Ford GT Officially Heading Back to Le Mans in 2016

FORD_LE_MANS_14In early 1963, Ford Motor Company very nearly acquired Ferrari. Fortunately for automotive enthusiasts the world over, Enzo Ferrari rebuffed the offer from Henry Ford II at the last possible moment. There is no way of knowing what would have happened if the Dearborn automaker had succeeded in subsuming the then tiny Italian sports car manufacturer and racing team. However, we do know that the rejection spawned one of the greatest rivalries and some of the greatest cars of the past half century. The day before the 2015 running of the 24 Hours of Le Mans, starting with “We’re Back!” Henry Ford II’s nephew Bill announced the next stage in that rivalry with a 2016 return to Circuit de la Sarthe powered by the all-new GT.

While the design of the third-generation Ford GT was perhaps the best kept secret leading up to this year’s North American International Auto Show, the least surprising aspect of the the new supercar program was confirmed today by company chairman Bill Ford. At a press conference in France today, Ford, CEO Mark Fields, global product development group vice-president Raj Nair and race team owner Chip Ganassi confirmed the competition version of the turbocharged, carbon-fiber sports car will run in the 2016 edition of the French enduro. Ford’s production partner for the road-going GT, Multimatic will also be responsible for constructing the race cars.

2016 Ford GT design - 17 of 61

The timing of the reveal of the new GT in 2015 and its production launch in 2016 was not in any way coincidental. Following Enzo’s decision to go it alone (at least until he sold out to Fiat in 1969) Henry II decided to beat the Italians at their own game.

in racing, to finish first, first you must finish

The result was the original Ford GT. While it was known to most people as the GT40 for its approximately 40-inch height, it was always officially simply the GT. Despite Ford’s size and resources, the GT effort was not an instant success. The classic line in racing is that to finish first, first you must finish. The 1964 debut of the GT was an abject failure. None of the cars entered in 1964 or 1965 were still running by Sunday afternoon as Ferrari emerged victorious both years. 1965 turned out to be the last time that a Ferrari completed the most laps in 24 hours at Le Mans.

courtesy Ford Motor Company

Evolution of the Ford GT – courtesy Ford Motor Company

It was not until 1966 that it all came together for Ford with a 1-2-3 finish, the first of four consecutive victories in France. The remarkable run of the Ford GT only came to an end when changes in the rules brought about the Porsche era that began with the 917, but I digress.

June 2016, marks the 50th anniversary of that first victory. While the new GT won’t be challenging the insanely expensive factory prototypes from Audi, Porsche, Toyota and Nissan for overall victory the way its progenitor did, it will again be taking on Ferrari along with Porsche, Corvette, Aston Martin and others in the LM-GTE class.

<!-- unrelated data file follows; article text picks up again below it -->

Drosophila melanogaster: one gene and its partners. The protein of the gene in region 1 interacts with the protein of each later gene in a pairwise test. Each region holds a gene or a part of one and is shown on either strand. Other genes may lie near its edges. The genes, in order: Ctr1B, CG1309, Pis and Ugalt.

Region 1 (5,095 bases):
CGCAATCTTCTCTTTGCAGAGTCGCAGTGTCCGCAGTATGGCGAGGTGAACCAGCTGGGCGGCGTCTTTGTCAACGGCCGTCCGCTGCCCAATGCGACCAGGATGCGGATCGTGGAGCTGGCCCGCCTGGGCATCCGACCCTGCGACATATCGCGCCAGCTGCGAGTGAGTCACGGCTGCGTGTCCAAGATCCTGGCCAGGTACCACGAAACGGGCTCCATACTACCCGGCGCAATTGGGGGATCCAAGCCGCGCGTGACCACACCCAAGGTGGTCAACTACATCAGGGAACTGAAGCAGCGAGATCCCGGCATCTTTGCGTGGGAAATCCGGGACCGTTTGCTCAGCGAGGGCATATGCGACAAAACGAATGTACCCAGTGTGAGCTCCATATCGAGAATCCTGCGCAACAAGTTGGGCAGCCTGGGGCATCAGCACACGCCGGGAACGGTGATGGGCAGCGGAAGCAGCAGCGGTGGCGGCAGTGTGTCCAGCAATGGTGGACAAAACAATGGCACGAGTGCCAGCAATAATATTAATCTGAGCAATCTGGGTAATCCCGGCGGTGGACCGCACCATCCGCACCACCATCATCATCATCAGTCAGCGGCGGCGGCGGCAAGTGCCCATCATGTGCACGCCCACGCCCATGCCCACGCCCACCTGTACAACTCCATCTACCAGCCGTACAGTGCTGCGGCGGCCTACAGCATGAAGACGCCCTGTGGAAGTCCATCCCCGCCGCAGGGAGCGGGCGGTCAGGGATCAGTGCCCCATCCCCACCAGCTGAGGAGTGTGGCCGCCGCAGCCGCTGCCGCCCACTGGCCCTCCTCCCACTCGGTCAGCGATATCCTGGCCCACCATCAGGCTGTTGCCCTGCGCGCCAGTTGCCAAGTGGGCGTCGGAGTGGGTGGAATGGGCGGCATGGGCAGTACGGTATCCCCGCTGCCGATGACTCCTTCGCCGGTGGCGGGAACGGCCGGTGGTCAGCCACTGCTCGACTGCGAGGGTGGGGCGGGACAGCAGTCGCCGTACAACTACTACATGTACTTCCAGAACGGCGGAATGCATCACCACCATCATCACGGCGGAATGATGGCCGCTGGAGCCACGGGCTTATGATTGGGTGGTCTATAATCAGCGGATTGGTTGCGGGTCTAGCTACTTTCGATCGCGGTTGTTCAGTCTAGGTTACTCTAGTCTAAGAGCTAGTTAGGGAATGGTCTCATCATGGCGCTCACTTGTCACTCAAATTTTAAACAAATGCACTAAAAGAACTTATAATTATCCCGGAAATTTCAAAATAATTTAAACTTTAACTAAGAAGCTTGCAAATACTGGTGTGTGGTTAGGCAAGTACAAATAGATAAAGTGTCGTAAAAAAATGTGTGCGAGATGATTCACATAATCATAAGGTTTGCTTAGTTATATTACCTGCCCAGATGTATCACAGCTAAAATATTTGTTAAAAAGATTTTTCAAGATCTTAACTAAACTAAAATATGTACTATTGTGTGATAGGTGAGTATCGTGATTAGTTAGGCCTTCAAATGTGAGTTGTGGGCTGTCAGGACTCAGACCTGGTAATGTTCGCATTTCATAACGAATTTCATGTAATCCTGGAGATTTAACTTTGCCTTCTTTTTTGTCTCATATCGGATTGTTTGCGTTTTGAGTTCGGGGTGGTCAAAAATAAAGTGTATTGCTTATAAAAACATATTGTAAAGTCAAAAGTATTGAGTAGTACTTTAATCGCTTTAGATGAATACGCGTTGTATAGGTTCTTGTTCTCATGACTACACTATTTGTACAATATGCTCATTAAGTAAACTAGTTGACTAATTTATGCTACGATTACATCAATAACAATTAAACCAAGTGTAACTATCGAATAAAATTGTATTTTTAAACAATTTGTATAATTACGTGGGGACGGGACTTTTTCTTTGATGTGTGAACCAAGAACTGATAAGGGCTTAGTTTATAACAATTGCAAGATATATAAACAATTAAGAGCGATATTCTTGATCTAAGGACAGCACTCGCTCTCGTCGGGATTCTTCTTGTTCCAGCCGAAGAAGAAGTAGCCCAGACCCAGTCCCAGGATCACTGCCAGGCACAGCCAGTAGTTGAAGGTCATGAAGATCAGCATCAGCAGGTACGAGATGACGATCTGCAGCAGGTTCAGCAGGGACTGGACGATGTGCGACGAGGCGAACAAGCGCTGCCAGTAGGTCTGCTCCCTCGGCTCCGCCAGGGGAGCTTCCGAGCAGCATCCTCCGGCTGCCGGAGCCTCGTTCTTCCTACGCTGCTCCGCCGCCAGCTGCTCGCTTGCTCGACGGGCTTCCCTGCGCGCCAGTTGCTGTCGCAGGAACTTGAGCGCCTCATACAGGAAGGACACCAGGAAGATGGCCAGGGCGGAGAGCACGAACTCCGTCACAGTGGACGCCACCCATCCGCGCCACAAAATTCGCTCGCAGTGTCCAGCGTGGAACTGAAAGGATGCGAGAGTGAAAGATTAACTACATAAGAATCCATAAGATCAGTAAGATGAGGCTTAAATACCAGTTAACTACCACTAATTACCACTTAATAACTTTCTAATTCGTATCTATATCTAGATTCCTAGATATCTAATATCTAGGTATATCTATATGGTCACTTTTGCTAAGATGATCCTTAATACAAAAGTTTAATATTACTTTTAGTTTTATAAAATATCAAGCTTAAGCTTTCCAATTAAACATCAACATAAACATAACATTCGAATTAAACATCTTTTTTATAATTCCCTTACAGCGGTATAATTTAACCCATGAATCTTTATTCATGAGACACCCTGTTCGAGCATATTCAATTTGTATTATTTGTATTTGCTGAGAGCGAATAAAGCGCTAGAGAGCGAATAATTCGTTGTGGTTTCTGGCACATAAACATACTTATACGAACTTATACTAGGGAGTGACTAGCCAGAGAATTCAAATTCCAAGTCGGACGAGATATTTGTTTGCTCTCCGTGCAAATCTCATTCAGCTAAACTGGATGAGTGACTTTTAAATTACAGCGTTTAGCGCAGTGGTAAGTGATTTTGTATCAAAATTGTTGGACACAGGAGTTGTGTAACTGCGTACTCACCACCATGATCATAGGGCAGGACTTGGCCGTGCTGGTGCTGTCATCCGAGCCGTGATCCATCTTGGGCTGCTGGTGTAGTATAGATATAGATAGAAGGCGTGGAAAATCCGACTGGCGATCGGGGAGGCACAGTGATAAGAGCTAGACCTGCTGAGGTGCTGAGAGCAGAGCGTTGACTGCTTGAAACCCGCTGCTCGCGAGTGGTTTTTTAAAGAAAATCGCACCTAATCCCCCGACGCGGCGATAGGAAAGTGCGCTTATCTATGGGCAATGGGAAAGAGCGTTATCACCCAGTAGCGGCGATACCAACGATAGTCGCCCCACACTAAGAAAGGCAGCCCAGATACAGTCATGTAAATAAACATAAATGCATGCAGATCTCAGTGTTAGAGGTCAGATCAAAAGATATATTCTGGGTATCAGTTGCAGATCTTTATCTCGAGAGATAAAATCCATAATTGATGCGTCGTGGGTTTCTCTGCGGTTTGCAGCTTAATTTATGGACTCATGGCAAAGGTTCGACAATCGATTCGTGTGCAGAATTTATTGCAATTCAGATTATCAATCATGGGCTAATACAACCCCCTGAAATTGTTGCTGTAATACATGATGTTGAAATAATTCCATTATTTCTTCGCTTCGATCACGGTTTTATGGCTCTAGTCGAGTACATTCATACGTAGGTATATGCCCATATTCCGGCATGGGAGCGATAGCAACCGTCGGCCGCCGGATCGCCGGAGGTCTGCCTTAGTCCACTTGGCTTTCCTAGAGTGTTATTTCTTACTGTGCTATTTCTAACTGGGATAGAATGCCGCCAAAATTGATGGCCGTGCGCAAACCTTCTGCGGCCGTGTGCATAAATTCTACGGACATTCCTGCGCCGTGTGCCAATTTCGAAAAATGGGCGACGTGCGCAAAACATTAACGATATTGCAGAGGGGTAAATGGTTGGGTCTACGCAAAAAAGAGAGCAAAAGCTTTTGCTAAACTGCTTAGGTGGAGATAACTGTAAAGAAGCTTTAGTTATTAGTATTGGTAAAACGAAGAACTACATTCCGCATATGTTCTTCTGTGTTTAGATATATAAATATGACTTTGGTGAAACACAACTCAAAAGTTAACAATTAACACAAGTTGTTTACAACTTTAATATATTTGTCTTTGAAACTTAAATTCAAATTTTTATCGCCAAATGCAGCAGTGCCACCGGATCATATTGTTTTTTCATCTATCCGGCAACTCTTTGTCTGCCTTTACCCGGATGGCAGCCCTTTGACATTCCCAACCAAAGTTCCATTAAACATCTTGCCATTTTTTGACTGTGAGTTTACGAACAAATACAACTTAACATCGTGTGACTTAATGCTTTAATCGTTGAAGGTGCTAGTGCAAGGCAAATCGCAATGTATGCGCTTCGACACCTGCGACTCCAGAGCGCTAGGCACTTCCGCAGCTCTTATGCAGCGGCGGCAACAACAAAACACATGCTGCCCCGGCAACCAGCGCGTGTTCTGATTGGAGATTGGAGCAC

While the original GTs had a plethora of mechanical problems in the first two years, the new car is at least heading into the race with an established powerplant. The twin-turbocharged 3.5-liter EcoBoost V6 was first announced as an LMP2 powerplant in 2010 and has worked well in the Riley Daytona Prototype chassis run by Ganassi Racing in the Tudor United Sports Car Series for the past two years including a victory in the 2015 24 Hours of Daytona.

Ganassi will field two teams of two GTs each in 2016, one running in the Tudor United Sports Car Series in North America and a second team running in the full World Endurance Championship including the 24 Hours of Le Mans. The works-supported GT will make its competition debut next January in the 24 Hours of Daytona after spending the rest of this year testing. No drivers have been announced for the program and it seems unlikely that Ganassi will stretch his resources by continuing the prototype effort into 2016 so drivers including Scott Pruett and Joey Hand will likely find a home in the cockpit of the GT.


Roush Yates Racing will continue to build the engines for the GT race effort while Michelin will supply tires and Castrol will keep everything lubricated. The race car’s appearance hasn’t changed much from the road-going edition. The most substantial changes come at the back of the car where the active rear wing has been replaced by a high-mounted fixed wing that is supplemented by a massive diffuser under the rear bumper. A longer front splitter is augmented by some dive planes and the exotic looking headlights of the production car are replaced by three simple round lamps on each side. Finally, the exhausts now exit just ahead of the rear wheels, keeping the flow around the rear aero devices more consistent.

A day ahead of the Ford announcement, the ACO announced updated rules that go into effect for the GTE class in 2016. The revised rules will give the GTE machines an extra 20-horsepower while cutting the nominal weight by 22-pounds, helping to separate them from the lesser GT3 machines they also run with in other Le Mans series including the World Endurance Championship.

While the wildly exotic LMP1 machines are technically fascinating and as an engineer at heart I’m thrilled that they exist, the best racing has frequently occurred among the GT machines and it’s great to see a factory supported Ford getting back into the mix to take on the world’s best sports cars.

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